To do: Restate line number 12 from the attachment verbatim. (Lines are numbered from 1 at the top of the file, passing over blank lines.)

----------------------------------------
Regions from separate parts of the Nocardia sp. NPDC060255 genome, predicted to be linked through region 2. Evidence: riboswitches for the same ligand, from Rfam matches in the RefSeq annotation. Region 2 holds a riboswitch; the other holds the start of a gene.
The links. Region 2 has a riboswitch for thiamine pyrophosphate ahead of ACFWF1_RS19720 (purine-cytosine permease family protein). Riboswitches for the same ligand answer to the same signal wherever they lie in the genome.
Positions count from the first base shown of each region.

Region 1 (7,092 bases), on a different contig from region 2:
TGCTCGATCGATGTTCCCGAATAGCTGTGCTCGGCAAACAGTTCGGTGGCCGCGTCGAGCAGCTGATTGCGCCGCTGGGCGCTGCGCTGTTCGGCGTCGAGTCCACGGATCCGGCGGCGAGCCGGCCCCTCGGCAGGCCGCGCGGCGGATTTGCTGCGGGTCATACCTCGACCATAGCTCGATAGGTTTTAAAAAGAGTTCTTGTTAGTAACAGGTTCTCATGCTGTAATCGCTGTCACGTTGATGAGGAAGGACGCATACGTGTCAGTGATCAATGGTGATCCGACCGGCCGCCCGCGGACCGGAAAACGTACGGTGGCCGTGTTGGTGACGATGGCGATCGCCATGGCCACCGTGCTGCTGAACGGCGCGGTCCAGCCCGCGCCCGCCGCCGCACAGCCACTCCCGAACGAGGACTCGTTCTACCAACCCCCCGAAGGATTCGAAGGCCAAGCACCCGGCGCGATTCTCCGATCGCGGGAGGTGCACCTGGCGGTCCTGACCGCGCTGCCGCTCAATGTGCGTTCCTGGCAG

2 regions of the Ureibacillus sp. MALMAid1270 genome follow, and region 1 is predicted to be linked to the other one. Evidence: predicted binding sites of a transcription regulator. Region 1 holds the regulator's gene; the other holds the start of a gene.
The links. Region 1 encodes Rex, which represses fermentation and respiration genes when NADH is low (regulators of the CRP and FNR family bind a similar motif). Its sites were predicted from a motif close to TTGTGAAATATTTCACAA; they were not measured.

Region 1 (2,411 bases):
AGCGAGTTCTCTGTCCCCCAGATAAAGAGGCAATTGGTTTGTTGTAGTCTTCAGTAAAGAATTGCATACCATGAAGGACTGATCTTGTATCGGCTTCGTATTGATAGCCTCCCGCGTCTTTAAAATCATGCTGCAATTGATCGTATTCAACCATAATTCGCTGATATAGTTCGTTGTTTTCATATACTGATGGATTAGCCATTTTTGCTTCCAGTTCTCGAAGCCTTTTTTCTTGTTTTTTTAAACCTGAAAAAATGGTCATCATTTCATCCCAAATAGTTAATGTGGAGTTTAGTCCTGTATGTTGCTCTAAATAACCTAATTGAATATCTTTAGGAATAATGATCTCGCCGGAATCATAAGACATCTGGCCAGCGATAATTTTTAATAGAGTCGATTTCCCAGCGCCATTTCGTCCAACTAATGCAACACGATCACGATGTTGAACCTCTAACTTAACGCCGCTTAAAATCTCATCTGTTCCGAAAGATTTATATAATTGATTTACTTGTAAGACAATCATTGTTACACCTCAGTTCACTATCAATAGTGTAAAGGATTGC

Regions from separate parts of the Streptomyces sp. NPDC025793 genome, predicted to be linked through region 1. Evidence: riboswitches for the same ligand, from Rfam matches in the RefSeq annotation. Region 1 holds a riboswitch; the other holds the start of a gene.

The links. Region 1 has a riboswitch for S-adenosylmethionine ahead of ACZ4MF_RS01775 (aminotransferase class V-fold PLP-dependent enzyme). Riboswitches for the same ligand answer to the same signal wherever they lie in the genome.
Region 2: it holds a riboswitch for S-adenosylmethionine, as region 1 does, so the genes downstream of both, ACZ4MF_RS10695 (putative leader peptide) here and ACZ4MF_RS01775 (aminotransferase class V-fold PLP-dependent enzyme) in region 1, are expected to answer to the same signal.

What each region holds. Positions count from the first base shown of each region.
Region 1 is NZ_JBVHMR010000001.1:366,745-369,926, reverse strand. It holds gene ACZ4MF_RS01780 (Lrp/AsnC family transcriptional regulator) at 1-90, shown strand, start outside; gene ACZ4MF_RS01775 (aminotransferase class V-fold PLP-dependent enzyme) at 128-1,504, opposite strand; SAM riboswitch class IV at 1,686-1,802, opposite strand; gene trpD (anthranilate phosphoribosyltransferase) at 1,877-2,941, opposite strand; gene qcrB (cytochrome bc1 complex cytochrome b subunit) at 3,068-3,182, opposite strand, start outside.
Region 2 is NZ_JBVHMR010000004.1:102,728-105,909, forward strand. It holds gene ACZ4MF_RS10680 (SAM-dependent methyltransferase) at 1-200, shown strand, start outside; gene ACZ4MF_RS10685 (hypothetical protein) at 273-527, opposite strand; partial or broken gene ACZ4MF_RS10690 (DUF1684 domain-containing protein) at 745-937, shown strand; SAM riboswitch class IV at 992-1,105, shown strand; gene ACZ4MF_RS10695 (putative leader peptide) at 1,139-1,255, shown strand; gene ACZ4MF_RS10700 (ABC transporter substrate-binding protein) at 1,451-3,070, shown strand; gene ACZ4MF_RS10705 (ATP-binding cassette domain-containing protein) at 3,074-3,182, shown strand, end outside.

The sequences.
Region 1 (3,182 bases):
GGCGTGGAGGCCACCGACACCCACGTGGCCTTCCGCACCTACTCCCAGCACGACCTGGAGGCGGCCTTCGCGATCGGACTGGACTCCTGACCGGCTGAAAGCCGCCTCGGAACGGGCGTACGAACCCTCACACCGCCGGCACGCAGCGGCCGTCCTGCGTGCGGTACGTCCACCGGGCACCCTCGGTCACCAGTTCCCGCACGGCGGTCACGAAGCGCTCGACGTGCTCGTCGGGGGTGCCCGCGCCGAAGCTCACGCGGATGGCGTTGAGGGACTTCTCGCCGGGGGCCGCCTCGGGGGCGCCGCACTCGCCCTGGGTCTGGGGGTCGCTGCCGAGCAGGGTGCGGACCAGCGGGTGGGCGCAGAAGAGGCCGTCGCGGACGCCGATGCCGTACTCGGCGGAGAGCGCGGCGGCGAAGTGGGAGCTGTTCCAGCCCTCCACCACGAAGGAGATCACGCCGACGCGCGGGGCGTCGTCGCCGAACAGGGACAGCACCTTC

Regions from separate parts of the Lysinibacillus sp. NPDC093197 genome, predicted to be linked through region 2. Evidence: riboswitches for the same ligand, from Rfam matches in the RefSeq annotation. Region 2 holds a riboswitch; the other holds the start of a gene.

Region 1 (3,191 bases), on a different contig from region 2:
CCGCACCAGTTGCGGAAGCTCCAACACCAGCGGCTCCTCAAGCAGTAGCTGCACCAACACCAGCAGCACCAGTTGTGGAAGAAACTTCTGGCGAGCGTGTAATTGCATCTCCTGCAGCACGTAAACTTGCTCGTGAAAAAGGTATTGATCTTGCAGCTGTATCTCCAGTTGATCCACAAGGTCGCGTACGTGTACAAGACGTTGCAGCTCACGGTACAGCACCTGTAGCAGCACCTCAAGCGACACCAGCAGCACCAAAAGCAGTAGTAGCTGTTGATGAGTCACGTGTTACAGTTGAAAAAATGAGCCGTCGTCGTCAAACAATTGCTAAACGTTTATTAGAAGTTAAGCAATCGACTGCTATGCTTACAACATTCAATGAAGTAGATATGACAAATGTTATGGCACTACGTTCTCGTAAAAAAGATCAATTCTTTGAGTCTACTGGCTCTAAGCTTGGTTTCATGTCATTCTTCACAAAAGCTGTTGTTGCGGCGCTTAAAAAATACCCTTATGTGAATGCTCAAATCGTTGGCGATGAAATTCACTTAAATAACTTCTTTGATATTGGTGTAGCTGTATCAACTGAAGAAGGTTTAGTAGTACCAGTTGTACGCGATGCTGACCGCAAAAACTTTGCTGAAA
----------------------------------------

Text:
Region 2: it holds a riboswitch for S-adenosylmethionine, as region 1 does, so the genes downstream of both, ACZ4MF_RS10695 (putative leader peptide) here and ACZ4MF_RS01775 (aminotransferase class V-fold PLP-dependent enzyme) in region 1, are expected to answer to the same signal.